Discussion in 'Women of the Martial Arts (Women Martial Artists)' started by Jenna, Aug 3, 2008.
I take it the local "insurance company" is useless or has their hands tied?
Andy my clever friend Yes this is of course an idea (well assuming we have not got our hypotheticals crossed). And yes your insurance company is already aware of potential further damage to your vehicle. In fairness, you do not have a great record with them. Anyway, the onus for protecting your vehicle is not on the insurer. That privilege is yours, yes? Only contact the insurer in the event of a claim.
Just spinning my wheels, 'cause I don't figure the point needs driving home, but in the event of a situation requiring another use of emergency brakes, it may be time for a certain crankcase to get totalled, junked and scrapped.
I'm just plain confused... what does all this talk of cars have to do with anything?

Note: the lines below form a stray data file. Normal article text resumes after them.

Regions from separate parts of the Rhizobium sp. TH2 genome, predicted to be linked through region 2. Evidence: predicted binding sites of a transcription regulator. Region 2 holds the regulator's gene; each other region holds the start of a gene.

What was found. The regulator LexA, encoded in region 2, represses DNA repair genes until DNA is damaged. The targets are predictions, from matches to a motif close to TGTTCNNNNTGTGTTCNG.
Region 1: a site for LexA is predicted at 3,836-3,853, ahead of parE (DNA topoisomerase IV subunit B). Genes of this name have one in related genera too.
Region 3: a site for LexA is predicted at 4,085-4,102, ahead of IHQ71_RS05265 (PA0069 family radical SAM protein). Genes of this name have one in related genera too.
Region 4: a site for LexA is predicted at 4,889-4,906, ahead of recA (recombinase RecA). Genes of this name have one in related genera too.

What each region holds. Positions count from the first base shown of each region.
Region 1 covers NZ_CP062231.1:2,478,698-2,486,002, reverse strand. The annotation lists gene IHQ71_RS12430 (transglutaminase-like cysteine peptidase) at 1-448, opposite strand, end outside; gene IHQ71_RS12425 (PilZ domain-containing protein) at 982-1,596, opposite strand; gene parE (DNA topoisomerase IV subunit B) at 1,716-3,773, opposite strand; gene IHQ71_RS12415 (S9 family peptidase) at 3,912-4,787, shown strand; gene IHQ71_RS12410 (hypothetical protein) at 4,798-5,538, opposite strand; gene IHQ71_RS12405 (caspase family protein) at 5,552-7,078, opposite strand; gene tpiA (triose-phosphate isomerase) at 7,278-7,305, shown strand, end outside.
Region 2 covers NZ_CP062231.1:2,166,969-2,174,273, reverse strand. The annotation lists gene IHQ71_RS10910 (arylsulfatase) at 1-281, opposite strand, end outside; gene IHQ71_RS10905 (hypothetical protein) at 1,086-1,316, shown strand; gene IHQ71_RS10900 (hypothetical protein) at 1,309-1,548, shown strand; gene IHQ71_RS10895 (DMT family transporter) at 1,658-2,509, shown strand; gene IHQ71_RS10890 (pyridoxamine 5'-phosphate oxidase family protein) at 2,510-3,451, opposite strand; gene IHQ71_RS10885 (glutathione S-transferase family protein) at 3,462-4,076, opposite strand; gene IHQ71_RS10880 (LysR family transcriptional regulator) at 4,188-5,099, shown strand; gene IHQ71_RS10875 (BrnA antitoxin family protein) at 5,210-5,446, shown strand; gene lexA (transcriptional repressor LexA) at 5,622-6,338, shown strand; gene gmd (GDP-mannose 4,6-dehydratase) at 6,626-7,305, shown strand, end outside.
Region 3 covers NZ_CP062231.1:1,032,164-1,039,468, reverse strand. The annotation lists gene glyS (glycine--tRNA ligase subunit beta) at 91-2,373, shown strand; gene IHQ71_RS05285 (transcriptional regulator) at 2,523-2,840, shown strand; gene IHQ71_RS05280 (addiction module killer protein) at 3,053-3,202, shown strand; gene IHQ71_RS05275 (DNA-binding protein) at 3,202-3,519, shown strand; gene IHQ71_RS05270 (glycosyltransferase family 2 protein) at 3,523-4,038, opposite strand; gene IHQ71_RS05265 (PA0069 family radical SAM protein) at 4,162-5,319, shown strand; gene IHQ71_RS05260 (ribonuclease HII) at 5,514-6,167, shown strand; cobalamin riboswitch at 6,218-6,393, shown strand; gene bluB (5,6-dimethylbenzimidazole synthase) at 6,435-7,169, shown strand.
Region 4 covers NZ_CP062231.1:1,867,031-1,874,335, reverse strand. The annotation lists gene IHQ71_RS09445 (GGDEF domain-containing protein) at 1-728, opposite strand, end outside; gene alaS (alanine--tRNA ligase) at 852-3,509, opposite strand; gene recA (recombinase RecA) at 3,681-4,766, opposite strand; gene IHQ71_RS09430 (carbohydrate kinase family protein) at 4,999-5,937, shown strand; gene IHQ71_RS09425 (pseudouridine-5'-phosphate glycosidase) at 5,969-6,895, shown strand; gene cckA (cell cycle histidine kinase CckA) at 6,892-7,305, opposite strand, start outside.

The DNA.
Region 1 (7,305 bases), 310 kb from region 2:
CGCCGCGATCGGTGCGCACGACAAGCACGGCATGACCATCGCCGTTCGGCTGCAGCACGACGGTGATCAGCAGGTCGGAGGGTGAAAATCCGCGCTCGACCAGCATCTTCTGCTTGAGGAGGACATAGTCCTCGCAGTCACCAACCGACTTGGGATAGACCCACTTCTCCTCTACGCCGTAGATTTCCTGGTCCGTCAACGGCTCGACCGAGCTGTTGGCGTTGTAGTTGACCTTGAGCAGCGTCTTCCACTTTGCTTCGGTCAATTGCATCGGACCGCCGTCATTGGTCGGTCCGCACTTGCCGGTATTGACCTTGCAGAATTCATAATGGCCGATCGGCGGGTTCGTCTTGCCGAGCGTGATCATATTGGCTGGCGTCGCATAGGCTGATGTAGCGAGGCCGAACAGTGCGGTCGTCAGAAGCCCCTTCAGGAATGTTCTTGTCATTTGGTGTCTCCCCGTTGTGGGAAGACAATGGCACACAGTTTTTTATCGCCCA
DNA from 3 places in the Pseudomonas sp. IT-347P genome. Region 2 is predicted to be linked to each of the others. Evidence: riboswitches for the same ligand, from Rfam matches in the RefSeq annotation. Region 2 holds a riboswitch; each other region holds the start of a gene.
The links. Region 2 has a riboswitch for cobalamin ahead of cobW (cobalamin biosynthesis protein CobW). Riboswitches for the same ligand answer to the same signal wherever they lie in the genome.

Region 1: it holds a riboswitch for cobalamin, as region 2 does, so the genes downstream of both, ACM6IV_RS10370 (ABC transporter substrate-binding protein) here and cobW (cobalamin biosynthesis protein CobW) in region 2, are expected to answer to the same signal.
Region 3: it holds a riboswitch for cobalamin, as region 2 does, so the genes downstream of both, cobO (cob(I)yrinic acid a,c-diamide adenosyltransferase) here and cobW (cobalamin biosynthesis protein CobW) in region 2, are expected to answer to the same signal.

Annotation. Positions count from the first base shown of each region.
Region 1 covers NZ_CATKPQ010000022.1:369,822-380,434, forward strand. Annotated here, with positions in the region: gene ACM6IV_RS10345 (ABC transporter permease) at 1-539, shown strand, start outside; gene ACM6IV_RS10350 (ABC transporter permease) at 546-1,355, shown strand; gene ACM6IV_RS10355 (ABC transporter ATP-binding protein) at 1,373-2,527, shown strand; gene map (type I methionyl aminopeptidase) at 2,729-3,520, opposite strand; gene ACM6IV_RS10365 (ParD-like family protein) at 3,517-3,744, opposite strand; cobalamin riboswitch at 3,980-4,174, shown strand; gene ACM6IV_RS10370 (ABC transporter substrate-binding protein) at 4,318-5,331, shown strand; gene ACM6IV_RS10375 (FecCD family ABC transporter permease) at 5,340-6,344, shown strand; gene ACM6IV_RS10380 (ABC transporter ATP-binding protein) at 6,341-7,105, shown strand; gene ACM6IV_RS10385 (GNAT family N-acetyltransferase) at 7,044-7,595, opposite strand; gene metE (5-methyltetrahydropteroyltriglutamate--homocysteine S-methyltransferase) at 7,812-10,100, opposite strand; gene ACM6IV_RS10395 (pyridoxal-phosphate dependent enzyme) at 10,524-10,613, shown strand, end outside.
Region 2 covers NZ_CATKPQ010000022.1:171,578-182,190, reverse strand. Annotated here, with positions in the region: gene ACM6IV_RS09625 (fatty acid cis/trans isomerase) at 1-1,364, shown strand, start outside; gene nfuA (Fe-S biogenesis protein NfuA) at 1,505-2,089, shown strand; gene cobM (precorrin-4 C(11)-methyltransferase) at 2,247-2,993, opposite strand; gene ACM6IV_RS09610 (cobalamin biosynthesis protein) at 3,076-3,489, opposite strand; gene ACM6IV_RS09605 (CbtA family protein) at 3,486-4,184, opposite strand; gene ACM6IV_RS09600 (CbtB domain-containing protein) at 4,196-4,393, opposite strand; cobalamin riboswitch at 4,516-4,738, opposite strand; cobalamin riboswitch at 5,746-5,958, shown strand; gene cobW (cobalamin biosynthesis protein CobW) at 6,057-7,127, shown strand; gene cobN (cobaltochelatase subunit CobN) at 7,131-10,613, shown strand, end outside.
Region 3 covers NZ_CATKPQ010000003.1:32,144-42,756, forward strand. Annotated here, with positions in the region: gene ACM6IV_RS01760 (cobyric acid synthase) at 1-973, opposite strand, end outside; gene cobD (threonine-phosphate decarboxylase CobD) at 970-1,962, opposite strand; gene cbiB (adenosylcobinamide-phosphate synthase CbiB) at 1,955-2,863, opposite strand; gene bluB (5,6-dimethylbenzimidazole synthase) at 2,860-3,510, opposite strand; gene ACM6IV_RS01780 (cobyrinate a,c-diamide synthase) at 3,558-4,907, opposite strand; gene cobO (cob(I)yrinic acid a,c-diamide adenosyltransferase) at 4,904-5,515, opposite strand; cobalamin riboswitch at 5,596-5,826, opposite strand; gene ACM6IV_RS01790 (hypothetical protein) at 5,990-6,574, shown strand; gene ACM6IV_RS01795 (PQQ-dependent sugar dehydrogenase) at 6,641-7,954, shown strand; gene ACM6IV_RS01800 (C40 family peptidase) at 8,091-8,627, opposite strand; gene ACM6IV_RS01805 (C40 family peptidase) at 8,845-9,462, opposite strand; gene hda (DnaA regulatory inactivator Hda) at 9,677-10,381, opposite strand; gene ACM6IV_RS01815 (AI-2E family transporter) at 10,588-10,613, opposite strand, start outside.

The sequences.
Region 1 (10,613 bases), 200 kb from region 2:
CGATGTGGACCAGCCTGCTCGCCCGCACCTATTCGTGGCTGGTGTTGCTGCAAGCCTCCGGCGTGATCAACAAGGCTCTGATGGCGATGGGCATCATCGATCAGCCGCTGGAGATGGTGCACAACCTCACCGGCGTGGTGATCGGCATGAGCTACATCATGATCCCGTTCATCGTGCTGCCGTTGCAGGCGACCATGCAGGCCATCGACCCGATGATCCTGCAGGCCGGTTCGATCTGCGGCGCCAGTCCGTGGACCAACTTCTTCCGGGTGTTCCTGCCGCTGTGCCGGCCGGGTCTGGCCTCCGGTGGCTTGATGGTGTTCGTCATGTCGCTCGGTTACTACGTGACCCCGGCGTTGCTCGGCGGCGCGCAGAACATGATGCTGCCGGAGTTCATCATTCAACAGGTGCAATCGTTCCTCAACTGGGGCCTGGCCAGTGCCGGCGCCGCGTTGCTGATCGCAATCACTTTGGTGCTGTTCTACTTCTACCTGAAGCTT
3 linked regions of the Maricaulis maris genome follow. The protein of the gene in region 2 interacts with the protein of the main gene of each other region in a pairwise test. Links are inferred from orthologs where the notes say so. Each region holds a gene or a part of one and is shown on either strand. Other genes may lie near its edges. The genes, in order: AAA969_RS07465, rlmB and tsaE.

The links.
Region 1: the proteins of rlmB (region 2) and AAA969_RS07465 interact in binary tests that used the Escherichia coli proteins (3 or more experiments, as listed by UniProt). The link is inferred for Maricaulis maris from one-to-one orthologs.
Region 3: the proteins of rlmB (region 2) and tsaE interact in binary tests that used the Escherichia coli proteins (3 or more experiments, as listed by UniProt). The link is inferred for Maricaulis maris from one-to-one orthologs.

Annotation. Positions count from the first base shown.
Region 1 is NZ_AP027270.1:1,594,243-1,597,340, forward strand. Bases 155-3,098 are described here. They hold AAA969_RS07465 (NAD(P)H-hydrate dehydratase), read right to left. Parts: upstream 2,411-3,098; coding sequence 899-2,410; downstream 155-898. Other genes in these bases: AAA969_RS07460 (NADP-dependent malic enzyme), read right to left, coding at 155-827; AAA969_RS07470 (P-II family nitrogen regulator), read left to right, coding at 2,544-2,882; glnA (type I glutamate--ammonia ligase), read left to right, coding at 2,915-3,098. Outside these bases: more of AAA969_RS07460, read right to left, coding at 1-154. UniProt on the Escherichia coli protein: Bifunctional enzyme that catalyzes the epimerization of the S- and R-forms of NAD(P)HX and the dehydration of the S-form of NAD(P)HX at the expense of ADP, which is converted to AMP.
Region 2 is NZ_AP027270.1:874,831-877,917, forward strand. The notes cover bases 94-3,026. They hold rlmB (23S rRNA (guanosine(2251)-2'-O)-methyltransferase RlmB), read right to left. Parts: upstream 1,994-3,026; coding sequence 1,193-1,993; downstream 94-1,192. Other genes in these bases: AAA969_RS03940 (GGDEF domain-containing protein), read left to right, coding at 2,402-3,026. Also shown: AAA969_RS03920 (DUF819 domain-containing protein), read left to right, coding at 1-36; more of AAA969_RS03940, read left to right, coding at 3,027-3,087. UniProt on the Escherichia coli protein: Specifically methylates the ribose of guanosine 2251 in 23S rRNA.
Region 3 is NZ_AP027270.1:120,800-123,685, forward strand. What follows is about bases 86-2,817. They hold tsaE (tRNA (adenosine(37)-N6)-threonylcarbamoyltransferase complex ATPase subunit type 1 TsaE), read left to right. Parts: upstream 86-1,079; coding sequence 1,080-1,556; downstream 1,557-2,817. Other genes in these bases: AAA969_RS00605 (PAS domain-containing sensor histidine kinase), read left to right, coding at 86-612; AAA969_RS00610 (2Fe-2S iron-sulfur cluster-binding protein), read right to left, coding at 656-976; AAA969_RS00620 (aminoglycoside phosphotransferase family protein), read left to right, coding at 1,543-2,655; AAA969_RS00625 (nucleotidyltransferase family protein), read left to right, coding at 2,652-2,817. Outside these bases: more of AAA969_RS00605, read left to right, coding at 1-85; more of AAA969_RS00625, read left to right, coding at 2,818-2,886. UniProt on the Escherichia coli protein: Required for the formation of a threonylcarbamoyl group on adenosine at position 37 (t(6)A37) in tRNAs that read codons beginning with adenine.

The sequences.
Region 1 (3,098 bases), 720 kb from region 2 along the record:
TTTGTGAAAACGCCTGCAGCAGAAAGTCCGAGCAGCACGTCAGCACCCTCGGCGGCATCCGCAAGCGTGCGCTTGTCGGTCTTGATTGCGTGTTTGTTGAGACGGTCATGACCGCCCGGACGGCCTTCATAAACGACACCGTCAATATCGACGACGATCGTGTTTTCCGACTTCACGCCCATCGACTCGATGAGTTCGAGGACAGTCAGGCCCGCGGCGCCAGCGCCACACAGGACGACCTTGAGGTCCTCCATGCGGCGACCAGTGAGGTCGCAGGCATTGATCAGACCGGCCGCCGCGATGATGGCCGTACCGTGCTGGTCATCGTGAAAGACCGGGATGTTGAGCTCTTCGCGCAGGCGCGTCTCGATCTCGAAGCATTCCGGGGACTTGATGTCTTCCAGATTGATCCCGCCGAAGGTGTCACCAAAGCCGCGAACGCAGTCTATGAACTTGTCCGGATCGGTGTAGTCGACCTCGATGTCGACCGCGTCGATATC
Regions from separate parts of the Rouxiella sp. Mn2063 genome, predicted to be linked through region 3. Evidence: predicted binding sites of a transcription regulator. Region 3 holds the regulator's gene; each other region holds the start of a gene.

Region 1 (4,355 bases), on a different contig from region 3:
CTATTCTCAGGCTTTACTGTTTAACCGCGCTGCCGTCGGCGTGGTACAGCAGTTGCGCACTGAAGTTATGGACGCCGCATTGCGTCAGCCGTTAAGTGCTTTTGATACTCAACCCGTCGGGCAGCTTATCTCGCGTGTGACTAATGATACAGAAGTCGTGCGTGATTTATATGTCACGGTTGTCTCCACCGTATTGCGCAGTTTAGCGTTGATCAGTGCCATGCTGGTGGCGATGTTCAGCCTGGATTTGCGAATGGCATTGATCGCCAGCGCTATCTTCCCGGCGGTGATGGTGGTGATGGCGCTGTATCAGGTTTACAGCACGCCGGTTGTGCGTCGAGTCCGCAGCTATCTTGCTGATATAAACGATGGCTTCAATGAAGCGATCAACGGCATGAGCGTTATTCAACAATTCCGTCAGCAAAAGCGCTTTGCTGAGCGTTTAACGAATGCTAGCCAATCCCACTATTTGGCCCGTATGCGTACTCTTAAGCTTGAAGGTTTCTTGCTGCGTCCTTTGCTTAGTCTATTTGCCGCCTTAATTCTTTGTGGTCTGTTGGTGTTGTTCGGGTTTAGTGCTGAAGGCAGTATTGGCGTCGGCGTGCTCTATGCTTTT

Hey jks9199 gosh you are right. It is confusing. I agree. I can only apologise for the wild and uncalled for digression into allegory. I will close down this thread and have a closeout and you can take the best bits home for free. I hope that is ok. Thank you again my friend.
Yr most obdt hmble srvt,
Fight like a man? Butch up? Huh? I think your well-meaning friend is a victim of feminist marketing from the early 70's. The "be more like a man to get ahead" mentality is tired and counterproductive. The ingredients that make up a woman are beyond sufficient to get the job done. Male power is a wonderful, aggressive phenomenon; female power is a wonderful, aggressive phenomenon. The two are executed differently for a reason. Why waste time and energy with "try to be like" tactics when you can already BE a woman without breaking a sweat?
Hello there my friend and thank you for your thoughts You could well be right about the advice as outdated and but I wonder is there no merit in it at all?